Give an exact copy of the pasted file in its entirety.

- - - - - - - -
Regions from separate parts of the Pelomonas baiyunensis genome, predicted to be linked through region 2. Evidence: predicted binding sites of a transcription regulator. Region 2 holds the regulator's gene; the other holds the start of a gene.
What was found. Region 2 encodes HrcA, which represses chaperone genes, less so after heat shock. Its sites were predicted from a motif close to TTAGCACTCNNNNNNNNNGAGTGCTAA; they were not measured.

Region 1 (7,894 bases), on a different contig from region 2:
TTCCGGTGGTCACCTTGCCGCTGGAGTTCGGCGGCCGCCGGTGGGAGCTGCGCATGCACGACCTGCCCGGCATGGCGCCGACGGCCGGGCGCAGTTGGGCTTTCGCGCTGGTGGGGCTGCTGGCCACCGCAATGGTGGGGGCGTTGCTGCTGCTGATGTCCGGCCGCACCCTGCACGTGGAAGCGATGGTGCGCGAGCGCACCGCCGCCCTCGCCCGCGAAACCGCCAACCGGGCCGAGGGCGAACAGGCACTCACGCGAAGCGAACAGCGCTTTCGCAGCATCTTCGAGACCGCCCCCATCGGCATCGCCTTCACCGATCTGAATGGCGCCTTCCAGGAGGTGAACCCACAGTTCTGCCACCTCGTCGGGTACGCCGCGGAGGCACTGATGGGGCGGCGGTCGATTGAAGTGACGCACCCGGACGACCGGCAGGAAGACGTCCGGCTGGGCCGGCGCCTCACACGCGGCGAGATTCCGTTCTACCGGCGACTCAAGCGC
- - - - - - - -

Regions from separate parts of the Pelomonas baiyunensis genome, predicted to be linked through region 2. Evidence: predicted binding sites of a transcription regulator. Region 2 holds the regulator's gene; the other holds the start of a gene.
What was found. Region 2 encodes HrcA, which represses chaperone genes, less so after heat shock. Its sites were predicted from a motif close to TTAGCACTCNNNNNNNNNGAGTGCTAA; they were not measured.

Region 1 (7,894 bases), on a different contig from region 2:
TTCCGGTGGTCACCTTGCCGCTGGAGTTCGGCGGCCGCCGGTGGGAGCTGCGCATGCACGACCTGCCCGGCATGGCGCCGACGGCCGGGCGCAGTTGGGCTTTCGCGCTGGTGGGGCTGCTGGCCACCGCAATGGTGGGGGCGTTGCTGCTGCTGATGTCCGGCCGCACCCTGCACGTGGAAGCGATGGTGCGCGAGCGCACCGCCGCCCTCGCCCGCGAAACCGCCAACCGGGCCGAGGGCGAACAGGCACTCACGCGAAGCGAACAGCGCTTTCGCAGCATCTTCGAGACCGCCCCCATCGGCATCGCCTTCACCGATCTGAATGGCGCCTTCCAGGAGGTGAACCCACAGTTCTGCCACCTCGTCGGGTACGCCGCGGAGGCACTGATGGGGCGGCGGTCGATTGAAGTGACGCACCCGGACGACCGGCAGGAAGACGTCCGGCTGGGCCGGCGCCTCACACGCGGCGAGATTCCGTTCTACCGGCGACTCAAGCGC